sunnuntai 17. huhtikuuta 2011

REVIEW - Star Wars Episode I: Obi-Wan's Adventures (2000)

GENRE(S): Action
RELEASED: November 2000

I actually remember when this game was released. It was promoted somewhere as Star Wars: Obi-Wan, which sounded way cool. Jedi Master Obi-Wan Kenobi has always been one of my favourite characters in the Star Wars universe, all the way from the first movie to the prequel trilogy. Even if he was just a Padawan and had awful hair in The Phantom Menace, his character development was one of the movie's greatest (and only) driving forces as far as I'm concerned. Well, Star Wars: Obi-Wan was actually an Xbox exclusive, a critically mutilated Phantom Menace prequel which came out in 2001, while the Game Boy Color game was actually called Star Wars Episode I: Obi-Wan's Adventures. "That's got to be the stupidest title for a Star Wars game I've ever heard", was my first reaction and it still holds true. As a game, it's yet another adaptation of the Phantom Menace storyline, this time from Obi-Wan Kenobi's exclusive point of view. Aaaggggh... I'll do this one more time. One - more - time. Luckily the game isn't as bad as it sounds like, it's actually quite innovative for a handheld game of its age. The Force isn't exactly strong with it, but it's there, somewhere.

Meet Obi-Wan Kenobi

Obi-Wan is Jedi Master Qui-Gon Jinn's highly impressive apprentice. When Qui-Gon discovers Anakin Skywalker, a child who he believes to be the Chosen One foretold of in the Jedi prophecy, Obi-Wan is suspicious at first but develops a friendship with the boy. He does his best to protect the boy from harm, and aid his master in his battles with the Trade Federation and the Sith assassin sent after their group.

I don't get _all_ the criticism towards the graphics. Sure, it's a bit rough and messy, but most critics say they can't really make out what's going on half the time - I can, for the most part. Depends on the floor texture, if it's too detailed it is indeed hard to make out what's happening. The music really ain't too good. A couple of vintage tunes such as "Duel of the Fates" check in, but they play on highly repetitive and awkwardly rearranged loops.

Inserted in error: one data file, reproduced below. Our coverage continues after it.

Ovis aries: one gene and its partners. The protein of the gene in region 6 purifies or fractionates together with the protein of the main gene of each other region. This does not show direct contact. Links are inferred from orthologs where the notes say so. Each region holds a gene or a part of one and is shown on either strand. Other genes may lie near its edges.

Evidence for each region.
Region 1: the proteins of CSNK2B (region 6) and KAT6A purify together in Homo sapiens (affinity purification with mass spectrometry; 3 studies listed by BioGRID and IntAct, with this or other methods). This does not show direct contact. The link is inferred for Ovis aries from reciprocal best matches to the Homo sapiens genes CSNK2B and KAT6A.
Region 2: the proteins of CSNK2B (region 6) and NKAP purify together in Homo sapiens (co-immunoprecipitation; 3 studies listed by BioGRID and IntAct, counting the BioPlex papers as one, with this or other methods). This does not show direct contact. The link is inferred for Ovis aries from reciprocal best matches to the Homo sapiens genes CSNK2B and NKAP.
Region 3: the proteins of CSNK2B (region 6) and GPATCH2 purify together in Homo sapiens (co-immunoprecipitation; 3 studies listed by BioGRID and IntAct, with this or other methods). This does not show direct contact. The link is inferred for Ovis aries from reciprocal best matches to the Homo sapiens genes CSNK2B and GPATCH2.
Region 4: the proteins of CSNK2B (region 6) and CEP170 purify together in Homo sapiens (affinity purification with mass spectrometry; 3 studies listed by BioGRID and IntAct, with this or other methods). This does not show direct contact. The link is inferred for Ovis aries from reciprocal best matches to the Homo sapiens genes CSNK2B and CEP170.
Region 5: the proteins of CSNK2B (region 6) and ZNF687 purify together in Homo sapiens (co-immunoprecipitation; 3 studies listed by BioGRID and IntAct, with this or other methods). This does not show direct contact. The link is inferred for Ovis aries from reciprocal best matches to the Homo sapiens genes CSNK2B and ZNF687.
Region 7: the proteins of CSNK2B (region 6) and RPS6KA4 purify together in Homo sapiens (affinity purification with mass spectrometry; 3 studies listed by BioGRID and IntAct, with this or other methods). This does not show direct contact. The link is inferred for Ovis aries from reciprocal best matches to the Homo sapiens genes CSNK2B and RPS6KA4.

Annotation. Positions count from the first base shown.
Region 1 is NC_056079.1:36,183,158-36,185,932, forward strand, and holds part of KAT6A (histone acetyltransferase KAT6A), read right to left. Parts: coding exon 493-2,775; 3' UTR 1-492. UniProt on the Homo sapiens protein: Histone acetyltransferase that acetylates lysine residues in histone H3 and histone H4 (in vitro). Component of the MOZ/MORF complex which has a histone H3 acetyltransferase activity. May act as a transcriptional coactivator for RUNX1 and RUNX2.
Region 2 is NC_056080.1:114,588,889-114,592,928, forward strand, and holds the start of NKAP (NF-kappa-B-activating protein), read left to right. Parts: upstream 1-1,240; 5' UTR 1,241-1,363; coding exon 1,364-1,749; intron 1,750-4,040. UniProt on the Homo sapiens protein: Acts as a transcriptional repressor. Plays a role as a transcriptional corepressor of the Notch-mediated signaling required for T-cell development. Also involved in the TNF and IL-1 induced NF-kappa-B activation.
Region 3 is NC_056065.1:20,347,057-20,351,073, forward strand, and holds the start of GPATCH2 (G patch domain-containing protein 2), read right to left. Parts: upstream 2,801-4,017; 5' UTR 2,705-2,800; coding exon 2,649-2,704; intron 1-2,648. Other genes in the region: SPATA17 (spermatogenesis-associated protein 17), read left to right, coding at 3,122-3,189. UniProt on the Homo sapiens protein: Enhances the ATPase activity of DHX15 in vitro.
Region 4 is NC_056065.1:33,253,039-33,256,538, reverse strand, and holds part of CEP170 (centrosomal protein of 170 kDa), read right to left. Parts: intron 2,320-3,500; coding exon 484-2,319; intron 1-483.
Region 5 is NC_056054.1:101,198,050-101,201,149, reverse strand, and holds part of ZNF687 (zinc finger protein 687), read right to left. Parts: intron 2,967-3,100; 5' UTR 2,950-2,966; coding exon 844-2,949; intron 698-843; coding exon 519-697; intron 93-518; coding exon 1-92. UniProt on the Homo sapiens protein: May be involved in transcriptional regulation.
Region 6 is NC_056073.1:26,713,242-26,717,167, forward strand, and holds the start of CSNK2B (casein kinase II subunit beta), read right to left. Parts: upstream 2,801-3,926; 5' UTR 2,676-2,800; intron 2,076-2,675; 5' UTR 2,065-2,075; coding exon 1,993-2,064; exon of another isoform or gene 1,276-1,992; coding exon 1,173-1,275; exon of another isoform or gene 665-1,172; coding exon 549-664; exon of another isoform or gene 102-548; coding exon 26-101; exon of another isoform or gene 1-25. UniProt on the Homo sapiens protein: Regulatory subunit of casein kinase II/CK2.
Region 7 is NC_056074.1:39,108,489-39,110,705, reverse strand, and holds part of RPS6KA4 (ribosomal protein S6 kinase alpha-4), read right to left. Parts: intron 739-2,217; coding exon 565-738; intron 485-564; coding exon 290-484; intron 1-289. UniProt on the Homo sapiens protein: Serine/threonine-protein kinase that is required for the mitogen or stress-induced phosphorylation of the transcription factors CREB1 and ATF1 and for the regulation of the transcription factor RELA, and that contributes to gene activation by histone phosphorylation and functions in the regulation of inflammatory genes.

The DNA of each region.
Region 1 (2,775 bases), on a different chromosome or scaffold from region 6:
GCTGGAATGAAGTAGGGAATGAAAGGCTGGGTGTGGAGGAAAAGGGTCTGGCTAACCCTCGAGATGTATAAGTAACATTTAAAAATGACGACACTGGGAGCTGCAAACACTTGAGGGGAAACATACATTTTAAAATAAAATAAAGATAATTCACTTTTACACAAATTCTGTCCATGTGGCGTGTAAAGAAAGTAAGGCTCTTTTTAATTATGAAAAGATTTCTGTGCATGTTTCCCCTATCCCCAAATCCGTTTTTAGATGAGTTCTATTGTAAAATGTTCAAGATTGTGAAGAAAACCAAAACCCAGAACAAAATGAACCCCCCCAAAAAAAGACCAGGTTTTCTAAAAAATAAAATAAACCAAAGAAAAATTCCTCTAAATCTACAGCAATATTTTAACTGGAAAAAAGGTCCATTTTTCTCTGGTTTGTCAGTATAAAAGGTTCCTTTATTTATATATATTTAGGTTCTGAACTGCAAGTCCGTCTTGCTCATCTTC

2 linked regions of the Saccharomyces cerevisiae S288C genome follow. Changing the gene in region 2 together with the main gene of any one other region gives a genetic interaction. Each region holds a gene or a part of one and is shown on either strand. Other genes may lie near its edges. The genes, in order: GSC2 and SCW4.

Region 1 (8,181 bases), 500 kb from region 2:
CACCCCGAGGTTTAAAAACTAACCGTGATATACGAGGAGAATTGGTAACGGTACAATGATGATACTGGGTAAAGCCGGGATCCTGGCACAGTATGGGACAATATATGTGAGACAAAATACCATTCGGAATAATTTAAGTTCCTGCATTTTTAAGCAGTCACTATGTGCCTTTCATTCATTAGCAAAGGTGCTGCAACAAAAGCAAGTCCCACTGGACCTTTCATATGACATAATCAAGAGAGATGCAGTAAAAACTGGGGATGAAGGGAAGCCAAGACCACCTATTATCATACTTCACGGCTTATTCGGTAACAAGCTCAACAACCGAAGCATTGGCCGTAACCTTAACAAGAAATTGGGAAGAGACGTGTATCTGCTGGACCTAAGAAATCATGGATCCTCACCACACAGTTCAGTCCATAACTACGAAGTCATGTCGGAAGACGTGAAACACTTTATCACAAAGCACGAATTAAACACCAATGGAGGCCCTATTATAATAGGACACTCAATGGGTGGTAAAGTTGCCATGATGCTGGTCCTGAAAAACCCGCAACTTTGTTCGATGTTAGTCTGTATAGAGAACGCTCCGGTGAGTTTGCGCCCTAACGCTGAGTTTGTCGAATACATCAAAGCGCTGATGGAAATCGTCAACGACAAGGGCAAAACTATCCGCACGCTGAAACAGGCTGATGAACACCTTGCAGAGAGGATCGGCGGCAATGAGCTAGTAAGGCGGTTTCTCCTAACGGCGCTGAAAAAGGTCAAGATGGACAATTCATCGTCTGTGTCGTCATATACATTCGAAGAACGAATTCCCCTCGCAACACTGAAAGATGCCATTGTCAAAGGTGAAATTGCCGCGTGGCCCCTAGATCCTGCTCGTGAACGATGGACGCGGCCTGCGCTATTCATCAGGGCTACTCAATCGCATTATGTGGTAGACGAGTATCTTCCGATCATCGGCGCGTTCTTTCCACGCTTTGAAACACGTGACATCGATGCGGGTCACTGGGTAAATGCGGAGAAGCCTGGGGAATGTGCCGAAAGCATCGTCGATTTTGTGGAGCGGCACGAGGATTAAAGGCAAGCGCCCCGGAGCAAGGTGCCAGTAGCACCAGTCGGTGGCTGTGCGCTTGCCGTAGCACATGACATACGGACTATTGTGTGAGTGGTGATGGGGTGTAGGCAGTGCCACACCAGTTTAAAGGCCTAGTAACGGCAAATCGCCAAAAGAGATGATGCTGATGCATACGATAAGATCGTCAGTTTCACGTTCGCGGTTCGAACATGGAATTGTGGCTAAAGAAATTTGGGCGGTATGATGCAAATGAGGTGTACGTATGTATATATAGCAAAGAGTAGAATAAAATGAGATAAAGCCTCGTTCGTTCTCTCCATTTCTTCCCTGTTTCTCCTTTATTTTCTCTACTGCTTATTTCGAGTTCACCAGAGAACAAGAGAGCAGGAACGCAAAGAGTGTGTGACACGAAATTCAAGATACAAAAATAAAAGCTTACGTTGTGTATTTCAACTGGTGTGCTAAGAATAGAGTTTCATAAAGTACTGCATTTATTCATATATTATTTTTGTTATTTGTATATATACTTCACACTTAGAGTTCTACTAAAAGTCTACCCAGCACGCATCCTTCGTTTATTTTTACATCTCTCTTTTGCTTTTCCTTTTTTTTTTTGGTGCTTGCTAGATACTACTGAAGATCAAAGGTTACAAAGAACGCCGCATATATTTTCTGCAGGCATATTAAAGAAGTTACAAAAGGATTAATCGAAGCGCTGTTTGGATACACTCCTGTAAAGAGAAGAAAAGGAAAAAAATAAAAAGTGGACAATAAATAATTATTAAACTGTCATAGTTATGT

Everything in the game does
NOT look this messy.
The game looks very much like Jedi Power Battles, which came out on a handheld (Game Boy Advance) a couple of years later - the game is just a little bit more diverse, imagine that. The stages are pretty much the same, too; both games are based on the same movie, after all. You play as Obi-Wan Kenobi (duh), and your mission is to solve some simple puzzles, break down walls, destroy a lot of droids and make your way from the Trade Federation's blockage to the final, epic battle with Darth Maul, to set the stage for Episode II. The game kind of reminds me of old-school Metal Gear, without any form of stealth; the very familiar electric currents in the floors in the first stage take care of that.

It sounds cooler than it plays out like: besides the lightsaber, you can use the Force to dispose of enemies and obstacles. It's really boring, actually: you can't move anything with the Force grip. You can simply blow up anything you grab with it. Nevertheless, quite impressive, considering that Jedi Power Battles on a more advanced handheld didn't have anything of the sort, just direct attacks. You can also use a blaster, which is blasphemy. What kind of a Jedi or an advanced apprentice - like Obi-Wan - uses a blaster?! It's pretty mandatory to use it, though. One more detail I would like to point out about the combat, and one which I truly like, is that by mashing the attack button, and pressing the digital pad in any direction makes Obi-Wan walk slowly across the floor and swing his lightsaber around to deflect any blaster shots coming towards him, just like in the more recent trilogy. You actually need to use this move to make progress on a couple of occasions.

Tinkerin' with the Force.
At some point, the boredom sets in. The passages between screens, not to mention stage exits, are not in plain sight - they get lost amidst everything else. The stages are lengthy, they more or less follow the same initial pattern despite the potential of diversity brought on by the puzzles, and the high-pitched music starts to drill a hole in your skull sooner or later. The controls are quite stiff and incoherent, but at least there's not much platform jumping in the game, if any.

Star Wars Episode I: Obi-Wan's Adventures might have the stupidest title out of all Star Wars games... oh, wait. Star Wars: Masters of Teräs Käsi. Point taken! The SECOND stupidest title... wait. Star Wars: Republic Commando. God damn it, THIRD stupidest title out of all Star Wars games. It's not the worst handheld game I've ever played, nor is it the best. It's also not the best game based on The Phantom Menace, but it isn't the worst either. That latter honour definitely goes out to Jedi Power Battles.

SOUND : 5.7


GameRankings: 62.33%

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